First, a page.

How to identify types of pitches in baseball, and know what each pitch does.
What is a sinker? What is a knuckle ball? How do I identify and hit a cut fastball? How fast is each type of pitch? What do the pitch grips look like?
These and other questions are answered in this summary of the types of pitches in baseball. Also, Yankee pitchers Kevin Whelan and DJ Mitchell demonstrate the proper grip on the baseball for different types of pitches.
Knowing the different types of pitches and their movements is important for both the pitcher and batter. As the batter, knowing the types of pitches and how to recognize them when they are thrown will help you make contact with baseball more consistently.
Understanding what each pitch does
- This pitch is the hardest of the fastballs, it rotates backwards keeping the ball straight with not much movement.
2-seam fastball (sinker)
- The 2-seamer or the sinker is a fastball that is just gripped differently than the 4-seamer. It is held with the seams rather than across.
- This pitch moves arm side of the pitcher and down.
- This movement is a result of the seams catching the air in a way that pushes the ball down and in to righties from a right handed pitcher.
- 1-3 mph slower than the 4-seamer.
2-seam fastball (runs)
- This is the same pitch as the sinker, but some pitchers have trouble making the ball dive towards the ground.
- If the ball moves to the pitchers arm side (inside to a righty from a right handed pitcher) and doesn’t have any depth, than the ball runs.
- 1-3 mph slower than the 4-seamer.
- This one is still in the fastball family and moves the opposite way of the 2-seamer.
- Out of the hand it looks a little like a cement mixer slider. With spin that that is looser than a slider, it can be tough to pick up the rotation early, because there is no red dot in the middle of the baseball.
- Has similar action to the slider, just less movement. Also it has more velocity than the slider (5-8 mph slower than 4-seamer).
- This pitch moves only a few inches to the pitchers glove side and doesn’t usually have much depth.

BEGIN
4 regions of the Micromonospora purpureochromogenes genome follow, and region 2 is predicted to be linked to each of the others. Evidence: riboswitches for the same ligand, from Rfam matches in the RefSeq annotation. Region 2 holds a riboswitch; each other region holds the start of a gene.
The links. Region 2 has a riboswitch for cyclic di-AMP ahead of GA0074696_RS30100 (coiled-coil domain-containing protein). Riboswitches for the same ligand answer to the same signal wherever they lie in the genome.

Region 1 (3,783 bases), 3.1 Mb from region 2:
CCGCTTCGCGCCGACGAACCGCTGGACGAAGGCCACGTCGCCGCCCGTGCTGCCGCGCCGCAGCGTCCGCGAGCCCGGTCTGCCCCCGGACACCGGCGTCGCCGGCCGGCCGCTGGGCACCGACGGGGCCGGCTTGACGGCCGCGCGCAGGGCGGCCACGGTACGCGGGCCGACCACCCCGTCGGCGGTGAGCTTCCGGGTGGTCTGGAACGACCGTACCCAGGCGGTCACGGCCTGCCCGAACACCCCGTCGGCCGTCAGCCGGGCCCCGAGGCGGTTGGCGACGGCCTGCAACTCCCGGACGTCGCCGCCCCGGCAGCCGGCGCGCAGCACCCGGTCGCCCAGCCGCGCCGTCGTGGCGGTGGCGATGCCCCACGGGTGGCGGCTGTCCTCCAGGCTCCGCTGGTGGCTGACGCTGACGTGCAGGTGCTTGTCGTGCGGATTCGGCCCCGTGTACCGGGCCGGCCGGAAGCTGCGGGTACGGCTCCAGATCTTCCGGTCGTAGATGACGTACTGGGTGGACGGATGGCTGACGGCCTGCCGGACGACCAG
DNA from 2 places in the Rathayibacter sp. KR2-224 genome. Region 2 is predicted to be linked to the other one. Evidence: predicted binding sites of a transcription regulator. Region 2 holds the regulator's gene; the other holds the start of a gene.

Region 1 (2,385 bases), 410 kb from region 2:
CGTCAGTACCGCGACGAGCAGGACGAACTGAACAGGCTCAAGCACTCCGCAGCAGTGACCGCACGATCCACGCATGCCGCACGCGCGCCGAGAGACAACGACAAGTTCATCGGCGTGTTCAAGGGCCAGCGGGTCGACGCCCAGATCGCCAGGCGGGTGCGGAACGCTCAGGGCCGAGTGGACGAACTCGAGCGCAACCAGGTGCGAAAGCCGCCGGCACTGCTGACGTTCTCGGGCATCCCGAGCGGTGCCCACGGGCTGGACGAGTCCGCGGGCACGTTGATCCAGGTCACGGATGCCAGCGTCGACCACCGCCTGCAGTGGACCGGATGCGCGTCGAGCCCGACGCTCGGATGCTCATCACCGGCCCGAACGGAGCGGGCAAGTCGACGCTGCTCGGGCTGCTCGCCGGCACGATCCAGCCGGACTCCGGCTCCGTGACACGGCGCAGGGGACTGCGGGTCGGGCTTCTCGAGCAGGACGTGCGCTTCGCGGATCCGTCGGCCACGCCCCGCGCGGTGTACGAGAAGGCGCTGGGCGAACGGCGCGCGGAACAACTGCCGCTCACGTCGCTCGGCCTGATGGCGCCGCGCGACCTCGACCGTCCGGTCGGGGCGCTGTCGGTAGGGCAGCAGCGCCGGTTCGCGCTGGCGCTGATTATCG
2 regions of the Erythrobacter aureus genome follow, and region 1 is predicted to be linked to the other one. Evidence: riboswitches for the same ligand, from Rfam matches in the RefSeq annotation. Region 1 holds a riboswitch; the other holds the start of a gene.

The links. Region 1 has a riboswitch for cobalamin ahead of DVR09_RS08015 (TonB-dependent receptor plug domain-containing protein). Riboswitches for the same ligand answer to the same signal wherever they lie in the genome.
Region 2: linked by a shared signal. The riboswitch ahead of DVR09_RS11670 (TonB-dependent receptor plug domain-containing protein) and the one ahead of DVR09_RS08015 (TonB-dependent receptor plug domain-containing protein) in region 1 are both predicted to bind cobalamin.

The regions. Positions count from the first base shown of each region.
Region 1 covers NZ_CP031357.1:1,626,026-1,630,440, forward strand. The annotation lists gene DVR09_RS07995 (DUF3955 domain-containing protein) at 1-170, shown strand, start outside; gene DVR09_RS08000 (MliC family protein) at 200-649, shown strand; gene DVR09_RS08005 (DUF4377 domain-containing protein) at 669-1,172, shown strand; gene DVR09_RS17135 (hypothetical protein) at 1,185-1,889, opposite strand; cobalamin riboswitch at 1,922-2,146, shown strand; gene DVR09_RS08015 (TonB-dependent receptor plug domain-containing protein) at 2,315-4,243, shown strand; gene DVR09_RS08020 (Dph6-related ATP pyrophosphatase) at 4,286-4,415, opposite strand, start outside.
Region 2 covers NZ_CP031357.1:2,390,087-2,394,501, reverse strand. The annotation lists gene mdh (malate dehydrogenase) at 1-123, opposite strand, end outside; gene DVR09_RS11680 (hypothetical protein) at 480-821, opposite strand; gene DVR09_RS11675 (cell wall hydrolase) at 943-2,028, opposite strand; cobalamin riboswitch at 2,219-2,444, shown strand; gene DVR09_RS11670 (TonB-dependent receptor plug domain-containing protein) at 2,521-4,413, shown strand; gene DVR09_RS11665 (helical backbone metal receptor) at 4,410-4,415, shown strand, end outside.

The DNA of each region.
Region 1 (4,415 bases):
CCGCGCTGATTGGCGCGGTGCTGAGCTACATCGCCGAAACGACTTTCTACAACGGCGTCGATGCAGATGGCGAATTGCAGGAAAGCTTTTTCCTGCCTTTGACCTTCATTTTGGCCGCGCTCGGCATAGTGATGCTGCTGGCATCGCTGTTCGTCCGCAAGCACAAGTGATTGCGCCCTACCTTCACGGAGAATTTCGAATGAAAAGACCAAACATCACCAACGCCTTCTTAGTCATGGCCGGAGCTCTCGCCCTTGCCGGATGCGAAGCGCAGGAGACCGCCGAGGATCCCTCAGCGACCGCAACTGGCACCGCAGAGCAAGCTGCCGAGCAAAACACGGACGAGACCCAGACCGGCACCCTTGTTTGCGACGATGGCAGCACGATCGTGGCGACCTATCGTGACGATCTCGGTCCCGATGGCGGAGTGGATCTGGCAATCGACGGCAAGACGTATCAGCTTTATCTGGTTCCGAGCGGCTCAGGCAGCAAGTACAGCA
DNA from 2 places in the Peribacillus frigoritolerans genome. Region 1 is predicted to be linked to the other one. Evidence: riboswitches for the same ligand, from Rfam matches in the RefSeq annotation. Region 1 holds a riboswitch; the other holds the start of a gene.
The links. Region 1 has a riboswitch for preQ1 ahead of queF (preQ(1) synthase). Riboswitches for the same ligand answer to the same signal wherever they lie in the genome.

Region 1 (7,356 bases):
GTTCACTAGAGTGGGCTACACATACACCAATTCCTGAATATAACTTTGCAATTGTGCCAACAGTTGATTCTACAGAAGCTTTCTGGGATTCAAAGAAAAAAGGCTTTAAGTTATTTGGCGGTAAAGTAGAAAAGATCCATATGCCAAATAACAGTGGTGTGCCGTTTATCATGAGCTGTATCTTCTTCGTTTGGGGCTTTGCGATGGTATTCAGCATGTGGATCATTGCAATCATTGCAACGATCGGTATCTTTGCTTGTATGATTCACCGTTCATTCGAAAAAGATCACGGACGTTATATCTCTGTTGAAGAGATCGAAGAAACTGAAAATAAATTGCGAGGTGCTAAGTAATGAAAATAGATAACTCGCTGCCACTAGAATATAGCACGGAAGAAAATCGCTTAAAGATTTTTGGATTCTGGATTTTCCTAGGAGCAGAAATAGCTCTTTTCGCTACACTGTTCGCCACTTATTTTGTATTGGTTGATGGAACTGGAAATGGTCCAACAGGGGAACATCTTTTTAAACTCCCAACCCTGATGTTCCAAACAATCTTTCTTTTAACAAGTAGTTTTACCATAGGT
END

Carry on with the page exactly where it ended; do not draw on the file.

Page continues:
- This pitch slides at an angle towards the pitchers glove side with depth.
- Its usually 9-12 mph slower than the 4-seam fastball.
- You will see tight spin with a red dot (seams converging and spinning) to help you identify the slider.
- Usually has a break of 3-6 inches.
- Has significantly more depth than the slider.
- Usually has a 12-6 break (as if looking at a clock).
- Spin is straight over the top, and the ball will look like it has a hump coming out of the pitchers hand.
- A knuckle curve ball has the same movement as a regular curve ball, the only difference is the grip.
- Usually at least 15 mph slower than the fastball. Every now and then a pitcher will throw it harder, but still not as hard as the slider.
- Check out Garrett Richards shares tips for throwing a curveball
- Mixture of the slider and curve ball.
- Usually big and loopy but its break angle is more of a 10-4 or11-5 if looking at a clock, pitched from a right hander.
- Closer to the curveball speed than the slider speed.
- The slurve is more common than a true curveball.
- Is supposed to have the same spin as a fastball.
- 8-15 mph slower than the fastball.
- Depending on the pitcher, some will throw a change-up that has a little depth, and some just float it in there and rely on the change in speed, and the similar spin for effectiveness.
- Can be thrown hard or softer to act like a change-up.
- Regardless of the velocity it is thrown, the action is the same.
- There is a tumbling down action to the baseball, which can be seen out of the pitchers hand. The baseball starts in the zone and dives straight into the ground.
- This pitch has very late down movement which makes this pitch to lay off of. Most times it is not thrown for a strike.
- Is used mostly as a strikeout pitch.
- Usually thrown very slow, and used on almost every pitch.
- The ball comes into the zone with almost no rotation. This will make the ball flutter, having unpredictable movement which can make the pitch tough to hit and catch.
- The old adage when hitting a knuckle ball is, “if its high, let it fly, if its low, let it go.”
I hope this brief overview of some different types of pitches is helpful for you. I invite you to ask questions or leave feedback by commenting below. Play hard! – Doug